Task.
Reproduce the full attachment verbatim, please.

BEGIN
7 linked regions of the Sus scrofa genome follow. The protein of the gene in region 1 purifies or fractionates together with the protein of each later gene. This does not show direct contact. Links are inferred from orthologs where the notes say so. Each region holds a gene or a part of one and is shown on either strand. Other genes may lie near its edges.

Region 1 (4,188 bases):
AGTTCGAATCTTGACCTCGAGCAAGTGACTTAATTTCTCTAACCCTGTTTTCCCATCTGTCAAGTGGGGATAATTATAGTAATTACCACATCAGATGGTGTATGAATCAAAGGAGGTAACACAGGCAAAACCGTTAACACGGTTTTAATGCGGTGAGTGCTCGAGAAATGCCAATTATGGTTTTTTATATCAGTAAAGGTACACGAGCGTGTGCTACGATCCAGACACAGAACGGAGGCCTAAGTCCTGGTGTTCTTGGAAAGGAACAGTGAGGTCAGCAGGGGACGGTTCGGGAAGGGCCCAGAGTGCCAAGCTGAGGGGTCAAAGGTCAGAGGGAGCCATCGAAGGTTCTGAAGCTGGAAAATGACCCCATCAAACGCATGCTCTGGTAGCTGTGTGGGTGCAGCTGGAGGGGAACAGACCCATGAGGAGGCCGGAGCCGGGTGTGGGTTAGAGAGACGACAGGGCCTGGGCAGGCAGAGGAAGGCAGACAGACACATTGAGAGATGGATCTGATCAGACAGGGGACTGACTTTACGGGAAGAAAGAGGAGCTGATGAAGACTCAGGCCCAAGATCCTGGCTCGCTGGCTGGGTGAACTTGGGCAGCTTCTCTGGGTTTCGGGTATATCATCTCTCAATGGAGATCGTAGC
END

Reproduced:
7 linked regions of the Sus scrofa genome follow. The protein of the gene in region 1 purifies or fractionates together with the protein of each later gene. This does not show direct contact. Links are inferred from orthologs where the notes say so. Each region holds a gene or a part of one and is shown on either strand. Other genes may lie near its edges.

Region 1 (4,188 bases):
AGTTCGAATCTTGACCTCGAGCAAGTGACTTAATTTCTCTAACCCTGTTTTCCCATCTGTCAAGTGGGGATAATTATAGTAATTACCACATCAGATGGTGTATGAATCAAAGGAGGTAACACAGGCAAAACCGTTAACACGGTTTTAATGCGGTGAGTGCTCGAGAAATGCCAATTATGGTTTTTTATATCAGTAAAGGTACACGAGCGTGTGCTACGATCCAGACACAGAACGGAGGCCTAAGTCCTGGTGTTCTTGGAAAGGAACAGTGAGGTCAGCAGGGGACGGTTCGGGAAGGGCCCAGAGTGCCAAGCTGAGGGGTCAAAGGTCAGAGGGAGCCATCGAAGGTTCTGAAGCTGGAAAATGACCCCATCAAACGCATGCTCTGGTAGCTGTGTGGGTGCAGCTGGAGGGGAACAGACCCATGAGGAGGCCGGAGCCGGGTGTGGGTTAGAGAGACGACAGGGCCTGGGCAGGCAGAGGAAGGCAGACAGACACATTGAGAGATGGATCTGATCAGACAGGGGACTGACTTTACGGGAAGAAAGAGGAGCTGATGAAGACTCAGGCCCAAGATCCTGGCTCGCTGGCTGGGTGAACTTGGGCAGCTTCTCTGGGTTTCGGGTATATCATCTCTCAATGGAGATCGTAGC